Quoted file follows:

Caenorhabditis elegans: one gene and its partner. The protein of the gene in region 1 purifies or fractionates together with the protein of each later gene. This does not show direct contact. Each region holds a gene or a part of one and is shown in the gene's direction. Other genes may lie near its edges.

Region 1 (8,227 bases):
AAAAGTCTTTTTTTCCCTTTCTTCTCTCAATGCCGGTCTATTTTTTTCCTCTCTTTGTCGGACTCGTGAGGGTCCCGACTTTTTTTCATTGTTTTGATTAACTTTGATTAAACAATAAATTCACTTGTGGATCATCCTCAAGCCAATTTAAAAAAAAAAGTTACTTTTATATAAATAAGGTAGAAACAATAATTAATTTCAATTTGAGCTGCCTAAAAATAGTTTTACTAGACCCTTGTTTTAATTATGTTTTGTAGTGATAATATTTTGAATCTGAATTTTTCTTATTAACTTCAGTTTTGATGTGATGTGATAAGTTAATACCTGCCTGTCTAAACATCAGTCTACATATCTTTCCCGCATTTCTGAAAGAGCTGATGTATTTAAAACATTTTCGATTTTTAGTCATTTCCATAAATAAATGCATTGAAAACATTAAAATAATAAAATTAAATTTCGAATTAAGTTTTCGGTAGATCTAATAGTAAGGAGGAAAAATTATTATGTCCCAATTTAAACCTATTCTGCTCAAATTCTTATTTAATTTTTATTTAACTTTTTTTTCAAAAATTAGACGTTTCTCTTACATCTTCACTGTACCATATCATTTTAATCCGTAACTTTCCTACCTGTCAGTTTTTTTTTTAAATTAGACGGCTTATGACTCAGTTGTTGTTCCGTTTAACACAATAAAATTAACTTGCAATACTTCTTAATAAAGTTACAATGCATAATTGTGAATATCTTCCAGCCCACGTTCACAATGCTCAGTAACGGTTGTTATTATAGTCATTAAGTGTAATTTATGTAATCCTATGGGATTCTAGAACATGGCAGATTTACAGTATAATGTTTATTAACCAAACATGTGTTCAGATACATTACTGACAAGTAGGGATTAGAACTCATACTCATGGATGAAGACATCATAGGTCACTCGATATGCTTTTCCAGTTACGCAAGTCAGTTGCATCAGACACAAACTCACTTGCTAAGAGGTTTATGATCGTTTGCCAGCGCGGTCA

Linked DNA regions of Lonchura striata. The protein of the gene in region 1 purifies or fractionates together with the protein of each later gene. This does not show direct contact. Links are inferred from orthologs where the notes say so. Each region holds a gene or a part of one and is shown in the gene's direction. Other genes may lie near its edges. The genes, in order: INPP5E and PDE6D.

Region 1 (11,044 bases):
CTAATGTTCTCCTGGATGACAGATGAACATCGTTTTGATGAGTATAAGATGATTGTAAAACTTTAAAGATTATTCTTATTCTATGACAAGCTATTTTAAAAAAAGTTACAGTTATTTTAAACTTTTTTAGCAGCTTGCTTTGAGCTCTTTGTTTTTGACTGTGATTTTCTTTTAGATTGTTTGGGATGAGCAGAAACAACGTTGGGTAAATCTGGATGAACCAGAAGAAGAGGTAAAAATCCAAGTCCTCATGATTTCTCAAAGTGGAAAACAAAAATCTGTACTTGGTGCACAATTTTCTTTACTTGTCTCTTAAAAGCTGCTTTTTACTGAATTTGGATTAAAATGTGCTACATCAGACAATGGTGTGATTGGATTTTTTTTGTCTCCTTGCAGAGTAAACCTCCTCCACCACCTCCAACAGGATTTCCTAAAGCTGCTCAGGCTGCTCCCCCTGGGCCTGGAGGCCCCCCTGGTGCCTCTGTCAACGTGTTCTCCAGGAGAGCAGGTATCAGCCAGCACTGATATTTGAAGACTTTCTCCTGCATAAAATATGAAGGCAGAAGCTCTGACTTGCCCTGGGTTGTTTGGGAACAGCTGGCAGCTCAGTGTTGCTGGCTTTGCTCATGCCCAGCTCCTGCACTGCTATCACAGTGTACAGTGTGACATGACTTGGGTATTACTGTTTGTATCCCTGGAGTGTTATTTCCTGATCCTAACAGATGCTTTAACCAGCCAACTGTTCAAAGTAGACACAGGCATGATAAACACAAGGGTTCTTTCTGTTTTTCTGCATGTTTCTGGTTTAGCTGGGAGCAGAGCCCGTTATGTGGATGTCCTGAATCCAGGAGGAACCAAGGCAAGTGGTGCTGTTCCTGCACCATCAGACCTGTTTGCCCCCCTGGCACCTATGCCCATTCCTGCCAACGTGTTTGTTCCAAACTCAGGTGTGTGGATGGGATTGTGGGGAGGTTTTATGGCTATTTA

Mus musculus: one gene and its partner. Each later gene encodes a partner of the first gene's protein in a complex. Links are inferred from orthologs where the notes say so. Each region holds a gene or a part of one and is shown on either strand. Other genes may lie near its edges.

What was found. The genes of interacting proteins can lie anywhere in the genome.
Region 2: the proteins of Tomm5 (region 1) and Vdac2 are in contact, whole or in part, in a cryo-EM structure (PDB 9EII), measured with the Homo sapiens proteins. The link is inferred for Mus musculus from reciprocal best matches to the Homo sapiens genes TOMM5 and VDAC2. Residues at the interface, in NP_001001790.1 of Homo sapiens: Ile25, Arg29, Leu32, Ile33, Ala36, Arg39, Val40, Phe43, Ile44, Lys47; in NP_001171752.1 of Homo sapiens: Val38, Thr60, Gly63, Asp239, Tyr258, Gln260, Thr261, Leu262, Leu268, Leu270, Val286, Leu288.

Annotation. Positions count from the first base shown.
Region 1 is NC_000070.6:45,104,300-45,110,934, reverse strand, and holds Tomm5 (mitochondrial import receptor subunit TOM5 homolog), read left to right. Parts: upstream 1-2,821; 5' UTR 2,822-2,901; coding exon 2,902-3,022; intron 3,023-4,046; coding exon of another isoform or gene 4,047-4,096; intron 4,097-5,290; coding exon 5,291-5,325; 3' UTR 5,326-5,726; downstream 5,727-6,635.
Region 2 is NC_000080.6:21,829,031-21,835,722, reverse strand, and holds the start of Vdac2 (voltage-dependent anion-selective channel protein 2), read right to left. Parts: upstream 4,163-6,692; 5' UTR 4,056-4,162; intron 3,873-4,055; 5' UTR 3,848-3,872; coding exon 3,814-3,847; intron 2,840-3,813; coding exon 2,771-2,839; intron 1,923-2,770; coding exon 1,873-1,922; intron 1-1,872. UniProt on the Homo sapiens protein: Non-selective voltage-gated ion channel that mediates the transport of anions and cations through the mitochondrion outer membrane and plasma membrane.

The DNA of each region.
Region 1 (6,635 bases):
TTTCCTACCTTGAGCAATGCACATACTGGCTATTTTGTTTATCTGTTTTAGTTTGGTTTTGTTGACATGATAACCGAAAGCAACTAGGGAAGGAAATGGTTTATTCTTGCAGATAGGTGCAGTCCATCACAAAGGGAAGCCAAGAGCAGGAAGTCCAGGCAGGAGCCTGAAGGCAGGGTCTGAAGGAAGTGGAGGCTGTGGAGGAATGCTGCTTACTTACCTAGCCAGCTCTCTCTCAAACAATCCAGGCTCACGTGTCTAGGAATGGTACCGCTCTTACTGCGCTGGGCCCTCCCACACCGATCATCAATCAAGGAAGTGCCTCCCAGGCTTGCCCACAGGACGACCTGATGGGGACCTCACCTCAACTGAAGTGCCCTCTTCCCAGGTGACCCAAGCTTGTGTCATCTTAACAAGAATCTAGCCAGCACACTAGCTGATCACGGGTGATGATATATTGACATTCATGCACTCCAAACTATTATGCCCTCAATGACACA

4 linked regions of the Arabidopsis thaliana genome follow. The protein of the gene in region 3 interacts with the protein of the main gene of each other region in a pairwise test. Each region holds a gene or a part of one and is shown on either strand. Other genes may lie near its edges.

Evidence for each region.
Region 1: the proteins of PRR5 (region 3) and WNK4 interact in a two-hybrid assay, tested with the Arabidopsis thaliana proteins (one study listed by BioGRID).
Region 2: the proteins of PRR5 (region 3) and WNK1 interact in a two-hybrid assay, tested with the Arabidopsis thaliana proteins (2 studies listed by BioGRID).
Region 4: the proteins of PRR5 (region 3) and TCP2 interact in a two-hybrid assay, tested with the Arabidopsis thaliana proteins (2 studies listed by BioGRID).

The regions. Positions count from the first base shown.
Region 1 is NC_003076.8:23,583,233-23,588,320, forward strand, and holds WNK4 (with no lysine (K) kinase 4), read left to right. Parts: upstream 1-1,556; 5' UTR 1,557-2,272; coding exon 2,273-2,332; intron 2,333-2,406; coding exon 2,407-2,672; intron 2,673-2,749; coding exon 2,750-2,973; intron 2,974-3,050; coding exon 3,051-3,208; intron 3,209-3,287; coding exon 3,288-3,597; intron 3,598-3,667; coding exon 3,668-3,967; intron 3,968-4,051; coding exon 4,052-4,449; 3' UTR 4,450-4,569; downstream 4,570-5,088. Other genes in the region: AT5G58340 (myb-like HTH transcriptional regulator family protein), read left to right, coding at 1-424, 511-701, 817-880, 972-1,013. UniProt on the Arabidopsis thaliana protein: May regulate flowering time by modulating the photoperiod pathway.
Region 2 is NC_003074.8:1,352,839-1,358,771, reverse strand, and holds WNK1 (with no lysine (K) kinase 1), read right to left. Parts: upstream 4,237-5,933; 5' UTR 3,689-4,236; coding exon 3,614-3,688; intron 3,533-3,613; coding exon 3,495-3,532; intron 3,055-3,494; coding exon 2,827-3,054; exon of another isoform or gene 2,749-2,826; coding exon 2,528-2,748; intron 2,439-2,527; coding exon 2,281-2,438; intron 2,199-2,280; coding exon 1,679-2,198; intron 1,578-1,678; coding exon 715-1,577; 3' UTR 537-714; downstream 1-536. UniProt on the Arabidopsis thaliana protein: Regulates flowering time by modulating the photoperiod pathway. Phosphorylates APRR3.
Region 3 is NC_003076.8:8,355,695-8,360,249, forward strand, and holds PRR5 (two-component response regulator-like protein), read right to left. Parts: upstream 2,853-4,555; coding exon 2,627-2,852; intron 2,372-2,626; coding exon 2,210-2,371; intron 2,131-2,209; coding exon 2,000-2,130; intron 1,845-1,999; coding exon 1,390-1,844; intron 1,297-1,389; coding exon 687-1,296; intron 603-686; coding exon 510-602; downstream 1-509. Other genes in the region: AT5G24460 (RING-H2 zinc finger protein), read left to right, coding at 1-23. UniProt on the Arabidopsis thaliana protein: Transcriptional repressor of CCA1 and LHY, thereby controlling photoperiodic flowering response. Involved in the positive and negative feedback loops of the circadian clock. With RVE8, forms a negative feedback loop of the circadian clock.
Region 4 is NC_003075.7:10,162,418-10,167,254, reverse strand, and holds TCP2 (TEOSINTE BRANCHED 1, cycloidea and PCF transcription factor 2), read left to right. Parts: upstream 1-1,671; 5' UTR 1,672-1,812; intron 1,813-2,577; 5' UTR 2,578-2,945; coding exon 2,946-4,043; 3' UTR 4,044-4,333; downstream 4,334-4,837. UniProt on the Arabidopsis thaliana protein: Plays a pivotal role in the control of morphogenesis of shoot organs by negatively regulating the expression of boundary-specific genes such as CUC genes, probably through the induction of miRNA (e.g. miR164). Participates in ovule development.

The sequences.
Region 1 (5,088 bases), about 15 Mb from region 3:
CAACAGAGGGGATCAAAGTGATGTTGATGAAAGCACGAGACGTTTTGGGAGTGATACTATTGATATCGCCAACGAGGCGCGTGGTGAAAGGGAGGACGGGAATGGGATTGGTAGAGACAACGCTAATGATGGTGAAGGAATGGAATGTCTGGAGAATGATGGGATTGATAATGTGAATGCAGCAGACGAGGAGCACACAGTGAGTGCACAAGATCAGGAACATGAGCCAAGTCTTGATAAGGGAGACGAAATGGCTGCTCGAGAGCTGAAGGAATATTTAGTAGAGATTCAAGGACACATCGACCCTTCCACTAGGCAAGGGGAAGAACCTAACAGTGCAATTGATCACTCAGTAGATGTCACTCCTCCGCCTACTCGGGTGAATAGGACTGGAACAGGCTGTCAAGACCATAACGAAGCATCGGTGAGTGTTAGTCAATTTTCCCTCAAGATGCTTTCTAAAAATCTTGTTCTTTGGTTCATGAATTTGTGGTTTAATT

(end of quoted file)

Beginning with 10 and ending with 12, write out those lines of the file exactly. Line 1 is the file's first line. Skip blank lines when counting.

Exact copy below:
Annotation. Positions count from the first base shown.
Region 1 is NC_000070.6:45,104,300-45,110,934, reverse strand, and holds Tomm5 (mitochondrial import receptor subunit TOM5 homolog), read left to right. Parts: upstream 1-2,821; 5' UTR 2,822-2,901; coding exon 2,902-3,022; intron 3,023-4,046; coding exon of another isoform or gene 4,047-4,096; intron 4,097-5,290; coding exon 5,291-5,325; 3' UTR 5,326-5,726; downstream 5,727-6,635.
Region 2 is NC_000080.6:21,829,031-21,835,722, reverse strand, and holds the start of Vdac2 (voltage-dependent anion-selective channel protein 2), read right to left. Parts: upstream 4,163-6,692; 5' UTR 4,056-4,162; intron 3,873-4,055; 5' UTR 3,848-3,872; coding exon 3,814-3,847; intron 2,840-3,813; coding exon 2,771-2,839; intron 1,923-2,770; coding exon 1,873-1,922; intron 1-1,872. UniProt on the Homo sapiens protein: Non-selective voltage-gated ion channel that mediates the transport of anions and cations through the mitochondrion outer membrane and plasma membrane.